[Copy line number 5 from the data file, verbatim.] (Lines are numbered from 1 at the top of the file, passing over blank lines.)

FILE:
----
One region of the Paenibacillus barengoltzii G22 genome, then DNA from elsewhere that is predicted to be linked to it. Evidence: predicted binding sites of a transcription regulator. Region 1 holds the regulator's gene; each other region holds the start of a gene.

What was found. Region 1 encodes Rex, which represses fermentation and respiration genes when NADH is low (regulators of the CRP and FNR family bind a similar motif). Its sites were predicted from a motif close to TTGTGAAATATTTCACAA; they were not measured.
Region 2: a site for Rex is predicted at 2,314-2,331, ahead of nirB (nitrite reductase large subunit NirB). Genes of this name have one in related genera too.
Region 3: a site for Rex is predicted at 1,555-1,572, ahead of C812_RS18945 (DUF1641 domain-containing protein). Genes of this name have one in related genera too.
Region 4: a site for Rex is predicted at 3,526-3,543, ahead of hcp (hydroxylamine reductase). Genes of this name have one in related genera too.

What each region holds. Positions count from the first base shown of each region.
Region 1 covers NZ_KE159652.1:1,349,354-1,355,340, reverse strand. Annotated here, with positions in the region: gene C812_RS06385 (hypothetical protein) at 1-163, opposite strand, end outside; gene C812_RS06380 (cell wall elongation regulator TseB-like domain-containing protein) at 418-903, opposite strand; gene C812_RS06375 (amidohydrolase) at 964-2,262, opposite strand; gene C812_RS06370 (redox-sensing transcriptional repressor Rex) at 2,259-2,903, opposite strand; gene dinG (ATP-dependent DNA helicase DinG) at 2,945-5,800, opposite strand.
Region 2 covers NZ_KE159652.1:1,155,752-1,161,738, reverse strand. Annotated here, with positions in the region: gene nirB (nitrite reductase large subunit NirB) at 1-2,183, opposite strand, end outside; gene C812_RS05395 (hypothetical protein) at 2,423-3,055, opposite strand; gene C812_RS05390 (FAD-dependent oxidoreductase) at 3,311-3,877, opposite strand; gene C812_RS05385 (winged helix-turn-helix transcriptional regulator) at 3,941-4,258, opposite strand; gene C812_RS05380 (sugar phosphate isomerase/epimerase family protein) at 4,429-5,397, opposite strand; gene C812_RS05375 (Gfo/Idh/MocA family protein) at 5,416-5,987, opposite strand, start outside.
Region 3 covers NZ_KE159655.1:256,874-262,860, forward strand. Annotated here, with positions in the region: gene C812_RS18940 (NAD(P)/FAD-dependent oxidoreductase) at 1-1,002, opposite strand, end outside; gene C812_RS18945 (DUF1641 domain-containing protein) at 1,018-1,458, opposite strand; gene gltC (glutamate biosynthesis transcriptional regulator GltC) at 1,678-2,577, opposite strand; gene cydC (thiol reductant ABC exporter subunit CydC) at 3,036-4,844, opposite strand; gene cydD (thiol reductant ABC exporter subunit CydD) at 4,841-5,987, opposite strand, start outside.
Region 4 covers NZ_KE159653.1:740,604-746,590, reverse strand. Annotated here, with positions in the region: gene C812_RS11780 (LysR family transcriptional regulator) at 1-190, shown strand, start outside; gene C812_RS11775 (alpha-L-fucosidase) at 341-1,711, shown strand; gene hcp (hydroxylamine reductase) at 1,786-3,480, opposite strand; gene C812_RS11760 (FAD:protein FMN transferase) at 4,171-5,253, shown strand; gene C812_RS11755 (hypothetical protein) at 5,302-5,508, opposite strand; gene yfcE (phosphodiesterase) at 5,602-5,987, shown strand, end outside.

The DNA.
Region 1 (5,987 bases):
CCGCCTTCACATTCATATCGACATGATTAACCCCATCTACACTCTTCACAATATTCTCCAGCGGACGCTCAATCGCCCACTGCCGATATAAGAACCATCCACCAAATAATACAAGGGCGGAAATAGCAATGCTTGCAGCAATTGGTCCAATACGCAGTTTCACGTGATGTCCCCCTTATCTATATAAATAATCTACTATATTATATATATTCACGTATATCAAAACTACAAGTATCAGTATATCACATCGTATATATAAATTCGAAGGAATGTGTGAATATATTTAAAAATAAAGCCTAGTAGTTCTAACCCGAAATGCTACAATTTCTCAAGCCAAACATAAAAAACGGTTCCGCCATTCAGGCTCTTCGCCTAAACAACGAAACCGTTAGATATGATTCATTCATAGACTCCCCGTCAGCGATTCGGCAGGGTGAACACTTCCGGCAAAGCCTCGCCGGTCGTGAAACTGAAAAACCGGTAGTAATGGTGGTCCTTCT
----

Region 4: a site for Rex is predicted at 3,526-3,543, ahead of hcp (hydroxylamine reductase). Genes of this name have one in related genera too.